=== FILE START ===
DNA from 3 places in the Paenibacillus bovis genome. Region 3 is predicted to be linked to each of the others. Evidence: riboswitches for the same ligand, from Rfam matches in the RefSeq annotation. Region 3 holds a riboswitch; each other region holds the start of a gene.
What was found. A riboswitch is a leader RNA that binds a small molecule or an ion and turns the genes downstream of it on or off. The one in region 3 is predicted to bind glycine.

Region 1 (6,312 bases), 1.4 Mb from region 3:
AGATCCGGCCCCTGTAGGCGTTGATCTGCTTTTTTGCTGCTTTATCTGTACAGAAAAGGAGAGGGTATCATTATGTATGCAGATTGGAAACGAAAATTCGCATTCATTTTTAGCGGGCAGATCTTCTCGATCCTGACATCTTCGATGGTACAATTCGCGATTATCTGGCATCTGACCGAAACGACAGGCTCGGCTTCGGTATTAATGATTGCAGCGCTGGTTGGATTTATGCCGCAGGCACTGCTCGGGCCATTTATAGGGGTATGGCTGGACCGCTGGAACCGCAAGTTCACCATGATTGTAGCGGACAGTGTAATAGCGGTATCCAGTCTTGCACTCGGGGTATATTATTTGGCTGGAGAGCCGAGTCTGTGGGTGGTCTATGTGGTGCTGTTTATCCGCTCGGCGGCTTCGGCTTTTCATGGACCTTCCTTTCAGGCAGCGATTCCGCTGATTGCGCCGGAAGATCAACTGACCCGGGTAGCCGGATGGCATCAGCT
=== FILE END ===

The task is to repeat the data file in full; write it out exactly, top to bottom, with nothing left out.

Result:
DNA from 3 places in the Paenibacillus bovis genome. Region 3 is predicted to be linked to each of the others. Evidence: riboswitches for the same ligand, from Rfam matches in the RefSeq annotation. Region 3 holds a riboswitch; each other region holds the start of a gene.
What was found. A riboswitch is a leader RNA that binds a small molecule or an ion and turns the genes downstream of it on or off. The one in region 3 is predicted to bind glycine.

Region 1 (6,312 bases), 1.4 Mb from region 3:
AGATCCGGCCCCTGTAGGCGTTGATCTGCTTTTTTGCTGCTTTATCTGTACAGAAAAGGAGAGGGTATCATTATGTATGCAGATTGGAAACGAAAATTCGCATTCATTTTTAGCGGGCAGATCTTCTCGATCCTGACATCTTCGATGGTACAATTCGCGATTATCTGGCATCTGACCGAAACGACAGGCTCGGCTTCGGTATTAATGATTGCAGCGCTGGTTGGATTTATGCCGCAGGCACTGCTCGGGCCATTTATAGGGGTATGGCTGGACCGCTGGAACCGCAAGTTCACCATGATTGTAGCGGACAGTGTAATAGCGGTATCCAGTCTTGCACTCGGGGTATATTATTTGGCTGGAGAGCCGAGTCTGTGGGTGGTCTATGTGGTGCTGTTTATCCGCTCGGCGGCTTCGGCTTTTCATGGACCTTCCTTTCAGGCAGCGATTCCGCTGATTGCGCCGGAAGATCAACTGACCCGGGTAGCCGGATGGCATCAGCT